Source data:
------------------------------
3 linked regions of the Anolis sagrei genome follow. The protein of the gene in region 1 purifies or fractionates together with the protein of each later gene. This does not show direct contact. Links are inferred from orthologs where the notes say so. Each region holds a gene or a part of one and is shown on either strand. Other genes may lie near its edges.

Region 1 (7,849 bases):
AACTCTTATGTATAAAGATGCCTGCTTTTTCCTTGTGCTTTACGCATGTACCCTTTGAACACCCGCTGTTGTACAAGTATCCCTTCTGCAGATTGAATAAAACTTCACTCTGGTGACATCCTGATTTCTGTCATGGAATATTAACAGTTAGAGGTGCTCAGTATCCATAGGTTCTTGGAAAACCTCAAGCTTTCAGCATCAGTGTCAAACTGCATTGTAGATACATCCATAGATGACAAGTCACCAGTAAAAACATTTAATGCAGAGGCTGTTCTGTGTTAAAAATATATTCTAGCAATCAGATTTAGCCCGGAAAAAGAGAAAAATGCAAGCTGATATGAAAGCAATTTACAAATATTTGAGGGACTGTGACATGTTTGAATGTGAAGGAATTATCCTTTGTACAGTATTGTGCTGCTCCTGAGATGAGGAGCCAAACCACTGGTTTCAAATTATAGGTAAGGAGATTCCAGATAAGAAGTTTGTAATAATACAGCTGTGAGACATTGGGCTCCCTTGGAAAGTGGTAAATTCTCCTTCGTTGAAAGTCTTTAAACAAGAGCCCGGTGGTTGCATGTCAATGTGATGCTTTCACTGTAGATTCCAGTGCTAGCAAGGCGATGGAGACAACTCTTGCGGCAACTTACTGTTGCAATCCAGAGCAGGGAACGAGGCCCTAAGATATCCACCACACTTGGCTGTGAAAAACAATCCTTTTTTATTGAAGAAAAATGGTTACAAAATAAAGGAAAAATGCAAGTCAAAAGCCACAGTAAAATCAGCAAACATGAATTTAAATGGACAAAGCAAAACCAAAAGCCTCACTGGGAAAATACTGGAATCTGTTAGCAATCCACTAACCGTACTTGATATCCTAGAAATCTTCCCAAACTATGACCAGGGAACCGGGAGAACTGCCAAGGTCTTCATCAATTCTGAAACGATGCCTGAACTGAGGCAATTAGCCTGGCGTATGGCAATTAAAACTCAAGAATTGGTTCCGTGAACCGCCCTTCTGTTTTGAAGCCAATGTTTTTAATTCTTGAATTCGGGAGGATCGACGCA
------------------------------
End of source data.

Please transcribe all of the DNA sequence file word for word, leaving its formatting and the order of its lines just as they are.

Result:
3 linked regions of the Anolis sagrei genome follow. The protein of the gene in region 1 purifies or fractionates together with the protein of each later gene. This does not show direct contact. Links are inferred from orthologs where the notes say so. Each region holds a gene or a part of one and is shown on either strand. Other genes may lie near its edges.

Region 1 (7,849 bases):
AACTCTTATGTATAAAGATGCCTGCTTTTTCCTTGTGCTTTACGCATGTACCCTTTGAACACCCGCTGTTGTACAAGTATCCCTTCTGCAGATTGAATAAAACTTCACTCTGGTGACATCCTGATTTCTGTCATGGAATATTAACAGTTAGAGGTGCTCAGTATCCATAGGTTCTTGGAAAACCTCAAGCTTTCAGCATCAGTGTCAAACTGCATTGTAGATACATCCATAGATGACAAGTCACCAGTAAAAACATTTAATGCAGAGGCTGTTCTGTGTTAAAAATATATTCTAGCAATCAGATTTAGCCCGGAAAAAGAGAAAAATGCAAGCTGATATGAAAGCAATTTACAAATATTTGAGGGACTGTGACATGTTTGAATGTGAAGGAATTATCCTTTGTACAGTATTGTGCTGCTCCTGAGATGAGGAGCCAAACCACTGGTTTCAAATTATAGGTAAGGAGATTCCAGATAAGAAGTTTGTAATAATACAGCTGTGAGACATTGGGCTCCCTTGGAAAGTGGTAAATTCTCCTTCGTTGAAAGTCTTTAAACAAGAGCCCGGTGGTTGCATGTCAATGTGATGCTTTCACTGTAGATTCCAGTGCTAGCAAGGCGATGGAGACAACTCTTGCGGCAACTTACTGTTGCAATCCAGAGCAGGGAACGAGGCCCTAAGATATCCACCACACTTGGCTGTGAAAAACAATCCTTTTTTATTGAAGAAAAATGGTTACAAAATAAAGGAAAAATGCAAGTCAAAAGCCACAGTAAAATCAGCAAACATGAATTTAAATGGACAAAGCAAAACCAAAAGCCTCACTGGGAAAATACTGGAATCTGTTAGCAATCCACTAACCGTACTTGATATCCTAGAAATCTTCCCAAACTATGACCAGGGAACCGGGAGAACTGCCAAGGTCTTCATCAATTCTGAAACGATGCCTGAACTGAGGCAATTAGCCTGGCGTATGGCAATTAAAACTCAAGAATTGGTTCCGTGAACCGCCCTTCTGTTTTGAAGCCAATGTTTTTAATTCTTGAATTCGGGAGGATCGACGCA